The number of tourists flying into the Caribbean islands Bonaire, St Eustatius and Saba in 2014 was almost the same as in 2013. As they stayed for shorter periods on average on St Eustatius and Saba, the number of overnight stays of tourists arriving by air on these islands decreased in 2014. It seems that Bonaire, St Eustatius and Saba did not benefit from the growth in worldwide tourism in 2014. This was also true for the entire Caribbean region (IMF, 2014).
Although the shares differed per island, most tourists arriving by air in Bonaire, St Eustatius and Saba, in 2014 had the Dutch or American (including Puerto Rican) nationality.
Alongside tourists who arrive by plane, tourists who arrive by boat are also an important driver for tourism on Bonaire and Saba, and to a lesser extent St Eustatius. For Bonaire cruise ship passengers are a very important factor: in 2014 more cruise ship tourists than tourists arriving by air visited the island: 156 thousand and 130 thousand respectively. However, it is unclear how many passengers actually disembarked from the cruise ships to go ashore. Saba was visited by almost as many boat passengers as tourists by plane in 2014: 10.4 thousand and 10.3 thousand respectively. Over 60 percent of these boat passengers arrived on the two ferries which sail between St Maarten and Saba, although it is not yet possible to determined how many ferry passengers are residents and how many are tourists. For St Eustatius, relatively fewer tourist arrive by boat.
On average nearly 900 tourists per month arrive by plane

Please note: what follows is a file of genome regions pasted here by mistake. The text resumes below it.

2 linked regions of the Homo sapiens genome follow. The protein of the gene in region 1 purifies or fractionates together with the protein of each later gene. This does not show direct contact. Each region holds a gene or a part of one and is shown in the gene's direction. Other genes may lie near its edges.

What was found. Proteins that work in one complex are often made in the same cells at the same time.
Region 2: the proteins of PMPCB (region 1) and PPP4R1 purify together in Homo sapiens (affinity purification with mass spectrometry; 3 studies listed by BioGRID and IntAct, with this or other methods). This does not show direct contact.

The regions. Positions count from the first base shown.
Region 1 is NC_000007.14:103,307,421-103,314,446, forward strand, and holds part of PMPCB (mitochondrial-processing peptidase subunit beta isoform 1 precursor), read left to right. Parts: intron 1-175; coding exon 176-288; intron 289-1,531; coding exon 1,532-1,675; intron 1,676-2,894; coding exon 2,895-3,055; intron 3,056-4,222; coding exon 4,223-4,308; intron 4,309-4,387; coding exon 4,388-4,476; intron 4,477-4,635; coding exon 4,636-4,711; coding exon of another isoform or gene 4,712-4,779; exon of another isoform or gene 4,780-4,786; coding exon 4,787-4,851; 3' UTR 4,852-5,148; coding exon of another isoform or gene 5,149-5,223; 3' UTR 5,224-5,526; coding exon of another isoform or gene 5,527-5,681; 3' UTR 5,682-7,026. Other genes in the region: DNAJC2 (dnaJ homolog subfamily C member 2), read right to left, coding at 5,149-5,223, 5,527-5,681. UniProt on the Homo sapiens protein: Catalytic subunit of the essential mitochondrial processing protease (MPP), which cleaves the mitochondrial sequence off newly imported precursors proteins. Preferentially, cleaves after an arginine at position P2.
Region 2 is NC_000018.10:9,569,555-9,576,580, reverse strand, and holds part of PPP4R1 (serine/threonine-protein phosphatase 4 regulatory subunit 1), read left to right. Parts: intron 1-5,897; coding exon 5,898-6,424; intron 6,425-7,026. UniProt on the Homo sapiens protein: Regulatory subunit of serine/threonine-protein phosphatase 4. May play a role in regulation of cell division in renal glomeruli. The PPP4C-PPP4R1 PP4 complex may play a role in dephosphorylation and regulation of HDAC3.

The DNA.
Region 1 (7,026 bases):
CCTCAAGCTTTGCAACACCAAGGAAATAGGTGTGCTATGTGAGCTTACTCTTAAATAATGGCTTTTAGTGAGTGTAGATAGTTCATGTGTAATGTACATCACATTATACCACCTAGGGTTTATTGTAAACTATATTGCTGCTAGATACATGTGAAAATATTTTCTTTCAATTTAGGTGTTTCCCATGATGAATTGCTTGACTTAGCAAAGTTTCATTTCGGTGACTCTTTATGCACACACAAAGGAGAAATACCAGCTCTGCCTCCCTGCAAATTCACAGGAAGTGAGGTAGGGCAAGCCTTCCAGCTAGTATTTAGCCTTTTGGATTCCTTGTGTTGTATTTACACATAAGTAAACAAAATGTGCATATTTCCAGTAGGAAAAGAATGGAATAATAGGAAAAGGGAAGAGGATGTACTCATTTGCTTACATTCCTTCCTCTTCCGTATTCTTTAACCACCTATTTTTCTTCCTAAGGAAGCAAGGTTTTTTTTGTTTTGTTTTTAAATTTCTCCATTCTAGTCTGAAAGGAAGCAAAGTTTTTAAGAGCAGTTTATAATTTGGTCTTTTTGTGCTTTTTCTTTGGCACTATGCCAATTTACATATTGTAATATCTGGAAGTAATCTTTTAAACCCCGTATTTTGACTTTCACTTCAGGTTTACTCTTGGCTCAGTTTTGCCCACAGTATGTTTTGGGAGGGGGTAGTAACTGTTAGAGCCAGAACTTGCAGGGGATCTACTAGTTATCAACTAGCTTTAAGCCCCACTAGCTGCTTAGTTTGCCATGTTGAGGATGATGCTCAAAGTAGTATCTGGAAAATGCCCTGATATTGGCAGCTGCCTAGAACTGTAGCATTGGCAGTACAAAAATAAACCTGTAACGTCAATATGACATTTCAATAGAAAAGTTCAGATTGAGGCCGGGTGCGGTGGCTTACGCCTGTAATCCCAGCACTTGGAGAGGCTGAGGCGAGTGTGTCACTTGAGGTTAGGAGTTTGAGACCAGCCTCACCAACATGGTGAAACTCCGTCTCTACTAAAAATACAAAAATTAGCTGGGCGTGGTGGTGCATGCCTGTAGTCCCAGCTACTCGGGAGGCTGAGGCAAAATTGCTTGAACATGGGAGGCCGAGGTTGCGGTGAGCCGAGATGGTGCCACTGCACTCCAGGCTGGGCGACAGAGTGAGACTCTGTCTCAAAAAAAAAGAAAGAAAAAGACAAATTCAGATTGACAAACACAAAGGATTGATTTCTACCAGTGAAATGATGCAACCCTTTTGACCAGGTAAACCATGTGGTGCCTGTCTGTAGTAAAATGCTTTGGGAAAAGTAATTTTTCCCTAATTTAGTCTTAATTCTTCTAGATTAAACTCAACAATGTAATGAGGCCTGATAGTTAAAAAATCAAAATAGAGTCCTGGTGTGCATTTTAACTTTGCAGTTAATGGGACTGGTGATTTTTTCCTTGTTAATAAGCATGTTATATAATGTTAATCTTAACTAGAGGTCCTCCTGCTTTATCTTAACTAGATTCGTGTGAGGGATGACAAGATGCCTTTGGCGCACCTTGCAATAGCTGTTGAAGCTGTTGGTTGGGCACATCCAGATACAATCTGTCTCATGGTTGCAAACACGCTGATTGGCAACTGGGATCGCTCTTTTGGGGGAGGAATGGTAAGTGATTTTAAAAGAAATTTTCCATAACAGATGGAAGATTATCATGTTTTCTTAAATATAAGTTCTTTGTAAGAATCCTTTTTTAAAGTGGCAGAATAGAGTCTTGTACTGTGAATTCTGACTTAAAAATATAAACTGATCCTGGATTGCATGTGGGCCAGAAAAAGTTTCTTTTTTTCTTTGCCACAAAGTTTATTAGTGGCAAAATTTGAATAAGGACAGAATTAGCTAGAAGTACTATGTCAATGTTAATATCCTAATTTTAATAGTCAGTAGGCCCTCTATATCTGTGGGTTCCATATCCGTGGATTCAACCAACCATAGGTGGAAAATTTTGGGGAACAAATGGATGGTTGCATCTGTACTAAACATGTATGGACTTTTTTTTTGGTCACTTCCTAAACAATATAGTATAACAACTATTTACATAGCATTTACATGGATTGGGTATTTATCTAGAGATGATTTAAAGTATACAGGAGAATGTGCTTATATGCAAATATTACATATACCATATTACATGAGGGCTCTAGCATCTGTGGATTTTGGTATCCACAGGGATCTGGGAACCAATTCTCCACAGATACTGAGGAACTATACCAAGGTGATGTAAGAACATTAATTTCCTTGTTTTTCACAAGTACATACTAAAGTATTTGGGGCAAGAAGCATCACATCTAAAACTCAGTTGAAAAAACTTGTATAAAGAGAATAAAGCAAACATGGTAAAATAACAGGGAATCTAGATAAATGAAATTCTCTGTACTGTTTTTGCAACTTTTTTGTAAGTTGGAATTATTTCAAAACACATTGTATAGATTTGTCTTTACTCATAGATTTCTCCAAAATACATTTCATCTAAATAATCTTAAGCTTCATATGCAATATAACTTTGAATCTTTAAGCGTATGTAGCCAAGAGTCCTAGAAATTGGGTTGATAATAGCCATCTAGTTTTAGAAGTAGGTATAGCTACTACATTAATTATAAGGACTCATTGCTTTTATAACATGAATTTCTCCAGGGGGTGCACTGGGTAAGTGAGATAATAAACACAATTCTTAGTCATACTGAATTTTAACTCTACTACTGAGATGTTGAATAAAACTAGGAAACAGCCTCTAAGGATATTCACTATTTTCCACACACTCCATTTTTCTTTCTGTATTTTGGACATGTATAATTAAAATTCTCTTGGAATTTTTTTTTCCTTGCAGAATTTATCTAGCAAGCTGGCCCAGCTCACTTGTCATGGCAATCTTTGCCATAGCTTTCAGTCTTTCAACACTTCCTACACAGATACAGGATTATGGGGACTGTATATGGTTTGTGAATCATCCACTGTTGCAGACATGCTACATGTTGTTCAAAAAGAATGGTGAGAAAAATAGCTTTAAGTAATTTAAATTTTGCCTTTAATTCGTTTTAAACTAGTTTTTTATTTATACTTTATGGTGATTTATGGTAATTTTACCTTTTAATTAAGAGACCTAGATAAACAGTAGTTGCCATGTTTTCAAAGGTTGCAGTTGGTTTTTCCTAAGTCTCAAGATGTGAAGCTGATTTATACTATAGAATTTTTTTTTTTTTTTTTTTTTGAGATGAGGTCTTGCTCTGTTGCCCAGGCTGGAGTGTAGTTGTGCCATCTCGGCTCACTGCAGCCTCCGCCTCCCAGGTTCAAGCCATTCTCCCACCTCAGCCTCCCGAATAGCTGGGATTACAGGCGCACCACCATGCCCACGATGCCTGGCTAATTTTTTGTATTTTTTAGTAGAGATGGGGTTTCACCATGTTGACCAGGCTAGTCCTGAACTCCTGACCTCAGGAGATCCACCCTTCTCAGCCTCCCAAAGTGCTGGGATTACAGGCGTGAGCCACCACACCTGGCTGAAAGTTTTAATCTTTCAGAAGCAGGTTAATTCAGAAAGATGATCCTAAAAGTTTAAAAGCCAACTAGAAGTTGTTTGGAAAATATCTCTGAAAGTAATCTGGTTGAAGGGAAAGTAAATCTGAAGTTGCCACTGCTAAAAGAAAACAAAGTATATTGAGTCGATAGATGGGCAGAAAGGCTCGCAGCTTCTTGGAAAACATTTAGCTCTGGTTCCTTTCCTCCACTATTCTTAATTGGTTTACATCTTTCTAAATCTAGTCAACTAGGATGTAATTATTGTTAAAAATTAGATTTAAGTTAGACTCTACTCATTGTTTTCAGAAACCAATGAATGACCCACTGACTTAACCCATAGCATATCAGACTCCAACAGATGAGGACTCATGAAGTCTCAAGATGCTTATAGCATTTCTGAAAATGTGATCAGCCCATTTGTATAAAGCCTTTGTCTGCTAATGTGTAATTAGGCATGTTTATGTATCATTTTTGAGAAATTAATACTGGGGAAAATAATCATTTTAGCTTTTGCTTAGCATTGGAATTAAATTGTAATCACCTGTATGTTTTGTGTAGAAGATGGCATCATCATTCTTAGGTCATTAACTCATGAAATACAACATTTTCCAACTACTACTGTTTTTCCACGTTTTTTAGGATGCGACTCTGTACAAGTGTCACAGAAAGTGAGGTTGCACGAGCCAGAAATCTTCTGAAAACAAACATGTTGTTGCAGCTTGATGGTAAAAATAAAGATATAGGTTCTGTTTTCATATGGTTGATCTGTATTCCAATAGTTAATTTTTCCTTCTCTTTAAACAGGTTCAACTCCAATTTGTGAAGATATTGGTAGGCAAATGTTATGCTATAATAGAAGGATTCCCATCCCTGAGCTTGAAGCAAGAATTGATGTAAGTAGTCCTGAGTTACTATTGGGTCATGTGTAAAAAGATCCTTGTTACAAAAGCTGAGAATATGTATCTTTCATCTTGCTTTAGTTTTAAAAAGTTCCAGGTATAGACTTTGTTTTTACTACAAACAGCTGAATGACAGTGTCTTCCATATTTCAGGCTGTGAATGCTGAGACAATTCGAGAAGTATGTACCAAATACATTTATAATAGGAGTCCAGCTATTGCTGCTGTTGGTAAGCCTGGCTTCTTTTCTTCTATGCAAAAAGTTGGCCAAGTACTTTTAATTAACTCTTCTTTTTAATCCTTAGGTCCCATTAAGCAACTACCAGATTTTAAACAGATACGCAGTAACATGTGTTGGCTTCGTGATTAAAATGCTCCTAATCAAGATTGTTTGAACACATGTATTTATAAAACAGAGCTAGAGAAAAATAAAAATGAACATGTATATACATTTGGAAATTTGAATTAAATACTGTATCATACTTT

In 2014, an average of almost 900 tourists per month traveled to Saba by plane, bringing the total to 10,300 tourists. This number is comparable to that for 2013 and to the number of tourists traveling to St Eustatius by air in 2014. In Saba, too, most passengers arrived on small aircraft – around nineteen seats – from the international hub on St Maarten.
Dutch and Americans account for most foreign tourists arriving by air
On Saba, too, most tourists arriving by air in 2014 had the Dutch or American (including Puerto Rican) nationality. Through the years, the share of American tourists has been higher in Saba than in Bonaire and St Eustatius. Just as on Bonaire, the share of tourists with a Dutch nationality has decreased in the past three years.
Just over a fifth of the 10.3 thousand tourists who arrived on Saba by air stayed for only one day, a total of 2.4 thousand. The most popular length of stay for the other four-fifths was between 1 to 3 nights. The average length of stay for the latter group in 2014 was 6.9 nights, down from 7.6 nights. in 2013. The total number of nights spent by tourists arriving by air thus decreased. Calculated for all tourists who arrived by air – including day trippers -, the average length of stay was 5.3 nights in 2014 and 6.1 nights in 2013. Tourists stayed shorter on average on Saba than on Bonaire and St Eustatius.
Number of passengers by boat equal to the number of tourists by air
Like St Eustatius, it is difficult for large cruise ships to call at Saba. Neither does Saba have any protected harbours. However, two ferries connect Saba with St Maarten and there are anchorages for motor boats, yachts and other small vessels. A total 500 of these vessels called at Saba in 2014, carrying approximately 3.7 thousand tourists. An average of 7.4 passengers per vessel. The average length of stay was 2.1 days. The most common nationalities of the ships were American, French and British. The two ferries carried about 6.7 thousand passengers to Saba in 2014. However, it is not yet possible to determine how many of these ferry passengers are tourists and how many are residents. Neither is it known how long the tourists arriving by ferry stayed on Saba. It is expected that more information will become available on these subjects in the foreseeable future. Overall, approximately 10.4 thousand passengers, of whom a considerable share were tourists, arrived by ship in 2014. That is about the same as the number of tourists that arrived by air in that year.